There are a number of different methods for assessing Student Learning Outcomes (SLOs); one of the most useful is rubrics. A rubric is a scoring tool designed to assess multifaceted observable performance by a student on a single assignment using a set of predetermined expectations. “Rubrics divide an assignment into its component parts and provide a detailed description of what constitutes acceptable or unacceptable levels of performance for each of those parts. Rubrics can be used for grading a large variety of assignments and tasks: research papers, book critiques, discussion participation, laboratory reports, portfolios, group work, oral presentations, and more.” (Introduction to Rubrics, page 1).
A great source for rubrics is the Association of American Colleges and Universities’(AAC&U) Valid Assessment of Learning in Undergraduate Education(VALUE) project. “VALUE rubrics provide needed tools to assess students’ own authentic work, produced across students’ diverse learning pathways, fields of study and institutions, to determine whether and how well students are meeting graduation level achievement in learning outcomes that both employers and faculty consider essential. Teams of faculty and other educational professionals from institutions across the country… developed rubrics for sixteen Essential Learning Outcomes that all students need for success in work, citizenship, and life.” The VALUE rubrics help measure a number of potential SLOs such as Critical Thinking, Creative Thinking, Inquiry and Analysis, Written Communication, Oral Communication, Quantitative Literacy, Problem Solving, and Teamwork. The VALUE rubrics are free and can be downloaded from AAC&U’s website. Information on how to cite the rubrics is here. You may also email us at email@example.com and request a copy of the VALUE rubrics.
Below are some additional examples of different types of rubrics created by other institutions to evaluate student performance on various assignments and disciplines. The rubrics may be used as is or adjusted to meet the needs of your course. Please include the citation for the rubric’s source (provided at the bottom of each table).
- Humanities & Social Sciences Rubrics
- Media & Visual Arts Rubrics
- STEM Rubrics
- Professional Readiness Rubrics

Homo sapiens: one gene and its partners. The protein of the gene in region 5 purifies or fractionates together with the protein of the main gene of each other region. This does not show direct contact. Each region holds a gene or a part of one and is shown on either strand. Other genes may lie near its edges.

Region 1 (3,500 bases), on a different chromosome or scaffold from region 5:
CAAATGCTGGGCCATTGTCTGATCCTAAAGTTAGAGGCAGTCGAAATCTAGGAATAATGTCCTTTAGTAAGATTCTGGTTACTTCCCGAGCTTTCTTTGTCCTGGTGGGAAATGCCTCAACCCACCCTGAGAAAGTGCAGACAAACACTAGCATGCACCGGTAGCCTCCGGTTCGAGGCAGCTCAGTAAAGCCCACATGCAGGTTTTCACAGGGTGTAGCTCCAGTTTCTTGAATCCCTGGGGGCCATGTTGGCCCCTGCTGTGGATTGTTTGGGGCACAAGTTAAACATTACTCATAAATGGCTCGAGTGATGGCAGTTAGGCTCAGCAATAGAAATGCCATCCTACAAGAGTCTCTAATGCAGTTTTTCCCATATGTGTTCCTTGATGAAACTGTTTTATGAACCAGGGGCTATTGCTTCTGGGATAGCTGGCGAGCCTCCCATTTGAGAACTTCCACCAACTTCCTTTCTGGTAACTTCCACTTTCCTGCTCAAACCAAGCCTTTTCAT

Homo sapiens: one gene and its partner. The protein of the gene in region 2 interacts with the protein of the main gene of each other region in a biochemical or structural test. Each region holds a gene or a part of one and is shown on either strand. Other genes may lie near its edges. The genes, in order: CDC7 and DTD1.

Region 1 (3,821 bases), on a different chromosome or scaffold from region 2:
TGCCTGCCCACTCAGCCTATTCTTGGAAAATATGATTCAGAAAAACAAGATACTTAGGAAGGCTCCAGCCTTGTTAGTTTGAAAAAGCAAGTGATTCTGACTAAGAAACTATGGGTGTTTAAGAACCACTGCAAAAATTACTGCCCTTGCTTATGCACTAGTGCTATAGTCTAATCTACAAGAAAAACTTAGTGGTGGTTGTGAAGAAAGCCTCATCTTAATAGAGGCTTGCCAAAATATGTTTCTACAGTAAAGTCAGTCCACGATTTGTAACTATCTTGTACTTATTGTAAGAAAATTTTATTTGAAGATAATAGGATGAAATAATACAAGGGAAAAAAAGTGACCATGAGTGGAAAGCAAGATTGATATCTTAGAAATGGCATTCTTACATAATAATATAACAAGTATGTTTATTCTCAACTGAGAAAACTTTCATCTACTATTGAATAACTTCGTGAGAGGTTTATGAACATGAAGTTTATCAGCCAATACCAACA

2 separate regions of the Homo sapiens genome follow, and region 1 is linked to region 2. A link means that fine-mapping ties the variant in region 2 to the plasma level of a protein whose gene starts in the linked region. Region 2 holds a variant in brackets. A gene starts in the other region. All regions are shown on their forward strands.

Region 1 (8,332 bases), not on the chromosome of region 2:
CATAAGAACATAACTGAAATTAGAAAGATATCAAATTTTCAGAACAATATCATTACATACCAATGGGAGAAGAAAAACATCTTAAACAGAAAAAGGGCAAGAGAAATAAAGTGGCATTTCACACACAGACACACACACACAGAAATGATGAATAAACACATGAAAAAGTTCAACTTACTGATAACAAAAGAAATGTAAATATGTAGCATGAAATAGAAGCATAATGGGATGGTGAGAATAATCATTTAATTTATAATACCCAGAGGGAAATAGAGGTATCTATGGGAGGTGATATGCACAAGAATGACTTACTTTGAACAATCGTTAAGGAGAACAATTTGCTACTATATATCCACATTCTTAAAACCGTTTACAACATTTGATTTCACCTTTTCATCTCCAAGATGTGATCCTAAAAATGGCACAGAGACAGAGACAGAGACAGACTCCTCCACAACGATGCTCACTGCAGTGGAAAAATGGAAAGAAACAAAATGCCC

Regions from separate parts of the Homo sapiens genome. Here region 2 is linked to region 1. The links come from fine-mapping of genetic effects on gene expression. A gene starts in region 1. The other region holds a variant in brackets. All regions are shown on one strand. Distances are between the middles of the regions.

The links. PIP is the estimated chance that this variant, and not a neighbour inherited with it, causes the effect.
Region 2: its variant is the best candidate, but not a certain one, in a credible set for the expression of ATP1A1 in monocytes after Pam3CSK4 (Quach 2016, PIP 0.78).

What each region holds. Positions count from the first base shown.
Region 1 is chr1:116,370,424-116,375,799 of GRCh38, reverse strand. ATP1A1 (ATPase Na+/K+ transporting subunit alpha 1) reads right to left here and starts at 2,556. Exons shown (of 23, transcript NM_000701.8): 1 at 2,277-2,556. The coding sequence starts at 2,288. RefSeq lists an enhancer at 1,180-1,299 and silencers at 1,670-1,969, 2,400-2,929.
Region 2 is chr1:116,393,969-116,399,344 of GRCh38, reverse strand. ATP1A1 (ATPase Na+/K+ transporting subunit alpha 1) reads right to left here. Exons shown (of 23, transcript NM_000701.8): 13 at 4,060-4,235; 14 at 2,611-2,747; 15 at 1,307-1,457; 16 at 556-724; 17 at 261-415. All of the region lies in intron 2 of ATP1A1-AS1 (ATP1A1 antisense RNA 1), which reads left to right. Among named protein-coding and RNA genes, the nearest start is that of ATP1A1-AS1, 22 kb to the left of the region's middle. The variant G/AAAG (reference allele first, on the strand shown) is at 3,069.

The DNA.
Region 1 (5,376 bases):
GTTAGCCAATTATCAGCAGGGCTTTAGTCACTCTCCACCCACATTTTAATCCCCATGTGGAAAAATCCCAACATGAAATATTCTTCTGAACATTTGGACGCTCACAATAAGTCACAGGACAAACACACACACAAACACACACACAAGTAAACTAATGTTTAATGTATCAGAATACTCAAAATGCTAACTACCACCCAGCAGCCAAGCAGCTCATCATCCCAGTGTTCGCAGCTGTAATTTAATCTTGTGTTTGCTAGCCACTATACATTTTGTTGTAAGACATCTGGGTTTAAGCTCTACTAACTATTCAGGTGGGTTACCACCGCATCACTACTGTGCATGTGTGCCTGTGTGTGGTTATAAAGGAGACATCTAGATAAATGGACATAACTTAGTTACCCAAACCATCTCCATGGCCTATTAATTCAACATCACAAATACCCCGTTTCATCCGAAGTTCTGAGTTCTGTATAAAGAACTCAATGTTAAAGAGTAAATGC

At the graduate level, rubrics can be used to measure student’s ability to prepare and defend original research. Many graduate programs choose a master’s thesis/doctoral dissertation to evaluate whether the students have developed important graduate-level competencies, such as ability to analyze and synthesize prior literature, to apply and interpret statistical tests, or to compose clear, well-constructed, error-free scientific writing. Using a rubric provides students, major professors and defense committees with a clear, shared understanding of what specific facets of a thesis/dissertation will be assessed and how. Simply using the overall thesis/dissertation ‘pass or fail’ assessment approach does not allow for an evaluation of different, specific knowledge sets, skills, and attitudes that the graduate should possess by the time they finish the program. Below are some examples of thesis/dissertation rubrics that can be used as is or adjusted to meet the needs of your program. Please include the citation for the rubric’s source (provided at the bottom of each table).
- Dissertation & Thesis Analytic Rubric
- Dissertation & Thesis Developmental Rubric
- Dissertation & Thesis Holistic Rubric
- Dissertation & Thesis Scoring Rubric
Please contact us at firstname.lastname@example.org with any questions about creating or using rubrics for assessing SLOs. Below are some additional supporting resources and further readings about assessment rubrics.
- University of North Carolina at Chapel Hill provides an excellent guide on how to use rubrics to assess Student Learning Outcomes with examples;
- University of Hawai’i at Manoa has an extensive rubric bank and details best practices in creating and using rubrics to assess student learning;
- Higher education assessment researchers and practitioners share how to design scoring rubrics, how rubrics can support students from under-resourced backgrounds, how to use rubrics for student self-assessment, and how to leverage rubrics to clearly communicate expectations in complex assignments.